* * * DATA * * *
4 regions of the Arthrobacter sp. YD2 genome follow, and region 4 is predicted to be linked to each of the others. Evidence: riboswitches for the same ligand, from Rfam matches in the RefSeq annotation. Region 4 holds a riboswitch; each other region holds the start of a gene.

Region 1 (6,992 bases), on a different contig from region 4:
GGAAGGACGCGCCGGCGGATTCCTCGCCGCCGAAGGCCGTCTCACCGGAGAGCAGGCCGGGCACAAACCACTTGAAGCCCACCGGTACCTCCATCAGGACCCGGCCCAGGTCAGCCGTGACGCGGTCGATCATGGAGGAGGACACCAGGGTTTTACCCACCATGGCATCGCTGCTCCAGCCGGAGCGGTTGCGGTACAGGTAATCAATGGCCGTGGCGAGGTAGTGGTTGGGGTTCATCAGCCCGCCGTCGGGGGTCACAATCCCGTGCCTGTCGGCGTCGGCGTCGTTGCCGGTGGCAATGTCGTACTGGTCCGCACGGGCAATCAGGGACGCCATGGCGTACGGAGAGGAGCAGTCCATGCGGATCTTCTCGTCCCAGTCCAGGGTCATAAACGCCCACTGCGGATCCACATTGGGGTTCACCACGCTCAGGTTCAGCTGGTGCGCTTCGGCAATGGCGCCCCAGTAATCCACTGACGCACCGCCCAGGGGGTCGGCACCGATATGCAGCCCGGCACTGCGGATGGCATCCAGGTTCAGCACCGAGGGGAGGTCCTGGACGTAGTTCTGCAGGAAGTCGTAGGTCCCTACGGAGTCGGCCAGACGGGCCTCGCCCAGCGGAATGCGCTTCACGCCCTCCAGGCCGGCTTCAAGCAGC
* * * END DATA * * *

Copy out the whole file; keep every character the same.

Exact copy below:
4 regions of the Arthrobacter sp. YD2 genome follow, and region 4 is predicted to be linked to each of the others. Evidence: riboswitches for the same ligand, from Rfam matches in the RefSeq annotation. Region 4 holds a riboswitch; each other region holds the start of a gene.

Region 1 (6,992 bases), on a different contig from region 4:
GGAAGGACGCGCCGGCGGATTCCTCGCCGCCGAAGGCCGTCTCACCGGAGAGCAGGCCGGGCACAAACCACTTGAAGCCCACCGGTACCTCCATCAGGACCCGGCCCAGGTCAGCCGTGACGCGGTCGATCATGGAGGAGGACACCAGGGTTTTACCCACCATGGCATCGCTGCTCCAGCCGGAGCGGTTGCGGTACAGGTAATCAATGGCCGTGGCGAGGTAGTGGTTGGGGTTCATCAGCCCGCCGTCGGGGGTCACAATCCCGTGCCTGTCGGCGTCGGCGTCGTTGCCGGTGGCAATGTCGTACTGGTCCGCACGGGCAATCAGGGACGCCATGGCGTACGGAGAGGAGCAGTCCATGCGGATCTTCTCGTCCCAGTCCAGGGTCATAAACGCCCACTGCGGATCCACATTGGGGTTCACCACGCTCAGGTTCAGCTGGTGCGCTTCGGCAATGGCGCCCCAGTAATCCACTGACGCACCGCCCAGGGGGTCGGCACCGATATGCAGCCCGGCACTGCGGATGGCATCCAGGTTCAGCACCGAGGGGAGGTCCTGGACGTAGTTCTGCAGGAAGTCGTAGGTCCCTACGGAGTCGGCCAGACGGGCCTCGCCCAGCGGAATGCGCTTCACGCCCTCCAGGCCGGCTTCAAGCAGC